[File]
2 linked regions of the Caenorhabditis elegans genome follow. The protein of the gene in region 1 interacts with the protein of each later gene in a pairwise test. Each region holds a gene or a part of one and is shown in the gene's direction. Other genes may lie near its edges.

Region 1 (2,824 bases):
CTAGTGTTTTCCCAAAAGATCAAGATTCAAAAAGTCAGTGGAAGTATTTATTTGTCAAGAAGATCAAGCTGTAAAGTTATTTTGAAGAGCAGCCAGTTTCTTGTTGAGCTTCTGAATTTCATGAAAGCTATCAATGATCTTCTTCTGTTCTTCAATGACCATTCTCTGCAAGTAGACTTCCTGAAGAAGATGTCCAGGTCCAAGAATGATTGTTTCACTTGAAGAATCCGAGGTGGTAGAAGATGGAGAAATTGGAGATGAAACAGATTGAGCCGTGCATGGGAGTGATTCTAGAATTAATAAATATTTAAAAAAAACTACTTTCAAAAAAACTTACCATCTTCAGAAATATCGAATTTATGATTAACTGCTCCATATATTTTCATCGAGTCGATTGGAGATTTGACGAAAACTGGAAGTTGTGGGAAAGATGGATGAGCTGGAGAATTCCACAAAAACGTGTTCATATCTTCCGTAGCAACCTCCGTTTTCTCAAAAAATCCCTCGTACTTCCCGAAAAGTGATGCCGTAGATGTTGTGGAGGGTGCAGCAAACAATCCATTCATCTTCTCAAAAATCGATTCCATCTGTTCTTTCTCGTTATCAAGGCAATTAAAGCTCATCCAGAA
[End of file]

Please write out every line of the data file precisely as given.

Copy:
2 linked regions of the Caenorhabditis elegans genome follow. The protein of the gene in region 1 interacts with the protein of each later gene in a pairwise test. Each region holds a gene or a part of one and is shown in the gene's direction. Other genes may lie near its edges.

Region 1 (2,824 bases):
CTAGTGTTTTCCCAAAAGATCAAGATTCAAAAAGTCAGTGGAAGTATTTATTTGTCAAGAAGATCAAGCTGTAAAGTTATTTTGAAGAGCAGCCAGTTTCTTGTTGAGCTTCTGAATTTCATGAAAGCTATCAATGATCTTCTTCTGTTCTTCAATGACCATTCTCTGCAAGTAGACTTCCTGAAGAAGATGTCCAGGTCCAAGAATGATTGTTTCACTTGAAGAATCCGAGGTGGTAGAAGATGGAGAAATTGGAGATGAAACAGATTGAGCCGTGCATGGGAGTGATTCTAGAATTAATAAATATTTAAAAAAAACTACTTTCAAAAAAACTTACCATCTTCAGAAATATCGAATTTATGATTAACTGCTCCATATATTTTCATCGAGTCGATTGGAGATTTGACGAAAACTGGAAGTTGTGGGAAAGATGGATGAGCTGGAGAATTCCACAAAAACGTGTTCATATCTTCCGTAGCAACCTCCGTTTTCTCAAAAAATCCCTCGTACTTCCCGAAAAGTGATGCCGTAGATGTTGTGGAGGGTGCAGCAAACAATCCATTCATCTTCTCAAAAATCGATTCCATCTGTTCTTTCTCGTTATCAAGGCAATTAAAGCTCATCCAGAA